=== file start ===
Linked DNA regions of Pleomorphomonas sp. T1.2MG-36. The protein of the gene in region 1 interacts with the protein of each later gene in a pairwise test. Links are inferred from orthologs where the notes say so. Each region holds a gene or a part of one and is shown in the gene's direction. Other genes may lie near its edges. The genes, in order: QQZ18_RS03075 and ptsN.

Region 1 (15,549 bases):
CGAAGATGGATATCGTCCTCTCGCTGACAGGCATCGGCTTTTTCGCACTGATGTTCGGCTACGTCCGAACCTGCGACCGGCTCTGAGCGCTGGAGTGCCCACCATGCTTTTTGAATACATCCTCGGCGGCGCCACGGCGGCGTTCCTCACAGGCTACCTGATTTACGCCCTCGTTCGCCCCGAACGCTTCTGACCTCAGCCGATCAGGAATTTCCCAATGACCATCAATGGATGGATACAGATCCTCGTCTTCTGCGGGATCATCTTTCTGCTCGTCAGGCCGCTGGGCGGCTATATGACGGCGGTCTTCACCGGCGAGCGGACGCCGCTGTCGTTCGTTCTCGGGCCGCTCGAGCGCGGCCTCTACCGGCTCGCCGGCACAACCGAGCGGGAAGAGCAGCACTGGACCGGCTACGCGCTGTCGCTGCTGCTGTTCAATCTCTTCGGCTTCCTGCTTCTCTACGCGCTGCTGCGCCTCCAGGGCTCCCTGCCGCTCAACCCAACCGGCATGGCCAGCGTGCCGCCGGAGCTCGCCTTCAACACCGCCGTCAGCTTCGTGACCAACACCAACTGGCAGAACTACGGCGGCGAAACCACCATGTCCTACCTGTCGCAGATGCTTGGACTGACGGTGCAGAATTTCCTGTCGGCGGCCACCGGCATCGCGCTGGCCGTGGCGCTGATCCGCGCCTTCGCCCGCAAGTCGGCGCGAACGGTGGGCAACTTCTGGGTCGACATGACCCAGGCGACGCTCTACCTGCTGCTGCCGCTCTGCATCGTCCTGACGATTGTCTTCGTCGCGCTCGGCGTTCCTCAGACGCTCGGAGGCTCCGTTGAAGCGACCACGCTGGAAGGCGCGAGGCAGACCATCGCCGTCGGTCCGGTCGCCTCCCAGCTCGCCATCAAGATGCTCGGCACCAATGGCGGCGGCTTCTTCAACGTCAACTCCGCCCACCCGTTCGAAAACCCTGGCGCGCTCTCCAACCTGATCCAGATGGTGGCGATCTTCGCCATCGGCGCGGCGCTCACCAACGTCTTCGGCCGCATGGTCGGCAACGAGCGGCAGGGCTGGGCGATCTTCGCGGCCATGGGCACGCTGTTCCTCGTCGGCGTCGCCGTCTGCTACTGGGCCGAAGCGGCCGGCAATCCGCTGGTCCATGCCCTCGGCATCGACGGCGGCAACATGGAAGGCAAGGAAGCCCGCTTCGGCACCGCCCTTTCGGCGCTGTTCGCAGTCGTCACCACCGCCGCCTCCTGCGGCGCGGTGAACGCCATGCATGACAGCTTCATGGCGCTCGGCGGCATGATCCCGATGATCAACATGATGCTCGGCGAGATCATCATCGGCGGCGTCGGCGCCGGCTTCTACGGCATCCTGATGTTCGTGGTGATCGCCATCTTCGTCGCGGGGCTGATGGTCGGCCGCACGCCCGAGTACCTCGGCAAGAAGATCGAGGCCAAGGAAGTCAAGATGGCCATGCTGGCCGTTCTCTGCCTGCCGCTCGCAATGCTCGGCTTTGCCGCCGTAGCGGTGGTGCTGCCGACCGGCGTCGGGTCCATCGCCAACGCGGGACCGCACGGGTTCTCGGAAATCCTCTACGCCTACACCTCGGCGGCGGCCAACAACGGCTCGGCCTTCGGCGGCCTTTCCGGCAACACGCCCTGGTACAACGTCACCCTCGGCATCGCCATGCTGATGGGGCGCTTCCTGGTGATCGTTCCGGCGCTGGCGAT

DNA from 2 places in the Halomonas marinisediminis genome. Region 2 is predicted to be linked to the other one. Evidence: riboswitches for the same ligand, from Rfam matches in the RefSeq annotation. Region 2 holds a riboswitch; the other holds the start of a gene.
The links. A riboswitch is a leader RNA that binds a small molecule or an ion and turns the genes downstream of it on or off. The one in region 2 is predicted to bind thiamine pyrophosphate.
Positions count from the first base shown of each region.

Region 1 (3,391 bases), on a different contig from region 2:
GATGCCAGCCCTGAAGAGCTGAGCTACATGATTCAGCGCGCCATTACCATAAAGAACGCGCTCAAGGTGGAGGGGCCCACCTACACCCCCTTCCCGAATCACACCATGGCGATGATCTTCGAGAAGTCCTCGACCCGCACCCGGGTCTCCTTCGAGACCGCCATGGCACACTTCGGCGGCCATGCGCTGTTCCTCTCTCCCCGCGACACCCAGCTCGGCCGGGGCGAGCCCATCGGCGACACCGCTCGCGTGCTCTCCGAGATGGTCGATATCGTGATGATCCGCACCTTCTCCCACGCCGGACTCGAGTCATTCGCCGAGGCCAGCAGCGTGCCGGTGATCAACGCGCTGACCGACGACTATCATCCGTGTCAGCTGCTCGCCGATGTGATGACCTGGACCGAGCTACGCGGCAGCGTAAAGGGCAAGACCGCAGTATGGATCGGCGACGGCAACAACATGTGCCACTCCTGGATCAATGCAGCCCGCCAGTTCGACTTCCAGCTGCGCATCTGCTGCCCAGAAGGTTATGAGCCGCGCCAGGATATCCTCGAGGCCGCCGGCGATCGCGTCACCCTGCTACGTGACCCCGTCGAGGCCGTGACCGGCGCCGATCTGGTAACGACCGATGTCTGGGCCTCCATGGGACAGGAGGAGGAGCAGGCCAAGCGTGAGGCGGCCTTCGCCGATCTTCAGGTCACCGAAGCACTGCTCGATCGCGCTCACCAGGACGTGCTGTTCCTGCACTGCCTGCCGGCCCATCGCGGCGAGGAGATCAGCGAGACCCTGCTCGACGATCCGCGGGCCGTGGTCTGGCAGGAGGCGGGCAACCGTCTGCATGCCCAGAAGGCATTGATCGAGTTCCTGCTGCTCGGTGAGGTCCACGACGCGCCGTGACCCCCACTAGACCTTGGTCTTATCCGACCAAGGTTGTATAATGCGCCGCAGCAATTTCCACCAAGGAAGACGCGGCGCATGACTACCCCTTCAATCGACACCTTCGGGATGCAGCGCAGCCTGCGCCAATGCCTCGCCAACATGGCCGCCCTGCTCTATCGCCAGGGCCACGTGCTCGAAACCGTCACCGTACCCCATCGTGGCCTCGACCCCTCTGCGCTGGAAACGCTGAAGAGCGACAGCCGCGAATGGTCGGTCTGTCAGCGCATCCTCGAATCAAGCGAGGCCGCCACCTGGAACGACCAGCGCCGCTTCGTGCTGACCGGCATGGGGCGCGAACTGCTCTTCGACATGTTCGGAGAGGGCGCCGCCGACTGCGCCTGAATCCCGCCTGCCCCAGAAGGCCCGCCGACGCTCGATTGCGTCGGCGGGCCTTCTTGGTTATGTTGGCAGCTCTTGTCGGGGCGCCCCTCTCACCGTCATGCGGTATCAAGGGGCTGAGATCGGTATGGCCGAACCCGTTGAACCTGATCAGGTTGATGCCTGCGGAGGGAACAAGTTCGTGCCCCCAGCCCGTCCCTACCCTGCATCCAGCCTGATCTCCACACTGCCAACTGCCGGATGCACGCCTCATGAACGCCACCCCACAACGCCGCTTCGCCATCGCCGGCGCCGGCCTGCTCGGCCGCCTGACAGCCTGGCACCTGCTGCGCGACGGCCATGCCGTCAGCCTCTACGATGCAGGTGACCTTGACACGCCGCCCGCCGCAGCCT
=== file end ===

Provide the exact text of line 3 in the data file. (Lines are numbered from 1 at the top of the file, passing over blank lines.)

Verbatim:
CGAAGATGGATATCGTCCTCTCGCTGACAGGCATCGGCTTTTTCGCACTGATGTTCGGCTACGTCCGAACCTGCGACCGGCTCTGAGCGCTGGAGTGCCCACCATGCTTTTTGAATACATCCTCGGCGGCGCCACGGCGGCGTTCCTCACAGGCTACCTGATTTACGCCCTCGTTCGCCCCGAACGCTTCTGACCTCAGCCGATCAGGAATTTCCCAATGACCATCAATGGATGGATACAGATCCTCGTCTTCTGCGGGATCATCTTTCTGCTCGTCAGGCCGCTGGGCGGCTATATGACGGCGGTCTTCACCGGCGAGCGGACGCCGCTGTCGTTCGTTCTCGGGCCGCTCGAGCGCGGCCTCTACCGGCTCGCCGGCACAACCGAGCGGGAAGAGCAGCACTGGACCGGCTACGCGCTGTCGCTGCTGCTGTTCAATCTCTTCGGCTTCCTGCTTCTCTACGCGCTGCTGCGCCTCCAGGGCTCCCTGCCGCTCAACCCAACCGGCATGGCCAGCGTGCCGCCGGAGCTCGCCTTCAACACCGCCGTCAGCTTCGTGACCAACACCAACTGGCAGAACTACGGCGGCGAAACCACCATGTCCTACCTGTCGCAGATGCTTGGACTGACGGTGCAGAATTTCCTGTCGGCGGCCACCGGCATCGCGCTGGCCGTGGCGCTGATCCGCGCCTTCGCCCGCAAGTCGGCGCGAACGGTGGGCAACTTCTGGGTCGACATGACCCAGGCGACGCTCTACCTGCTGCTGCCGCTCTGCATCGTCCTGACGATTGTCTTCGTCGCGCTCGGCGTTCCTCAGACGCTCGGAGGCTCCGTTGAAGCGACCACGCTGGAAGGCGCGAGGCAGACCATCGCCGTCGGTCCGGTCGCCTCCCAGCTCGCCATCAAGATGCTCGGCACCAATGGCGGCGGCTTCTTCAACGTCAACTCCGCCCACCCGTTCGAAAACCCTGGCGCGCTCTCCAACCTGATCCAGATGGTGGCGATCTTCGCCATCGGCGCGGCGCTCACCAACGTCTTCGGCCGCATGGTCGGCAACGAGCGGCAGGGCTGGGCGATCTTCGCGGCCATGGGCACGCTGTTCCTCGTCGGCGTCGCCGTCTGCTACTGGGCCGAAGCGGCCGGCAATCCGCTGGTCCATGCCCTCGGCATCGACGGCGGCAACATGGAAGGCAAGGAAGCCCGCTTCGGCACCGCCCTTTCGGCGCTGTTCGCAGTCGTCACCACCGCCGCCTCCTGCGGCGCGGTGAACGCCATGCATGACAGCTTCATGGCGCTCGGCGGCATGATCCCGATGATCAACATGATGCTCGGCGAGATCATCATCGGCGGCGTCGGCGCCGGCTTCTACGGCATCCTGATGTTCGTGGTGATCGCCATCTTCGTCGCGGGGCTGATGGTCGGCCGCACGCCCGAGTACCTCGGCAAGAAGATCGAGGCCAAGGAAGTCAAGATGGCCATGCTGGCCGTTCTCTGCCTGCCGCTCGCAATGCTCGGCTTTGCCGCCGTAGCGGTGGTGCTGCCGACCGGCGTCGGGTCCATCGCCAACGCGGGACCGCACGGGTTCTCGGAAATCCTCTACGCCTACACCTCGGCGGCGGCCAACAACGGCTCGGCCTTCGGCGGCCTTTCCGGCAACACGCCCTGGTACAACGTCACCCTCGGCATCGCCATGCTGATGGGGCGCTTCCTGGTGATCGTTCCGGCGCTGGCGAT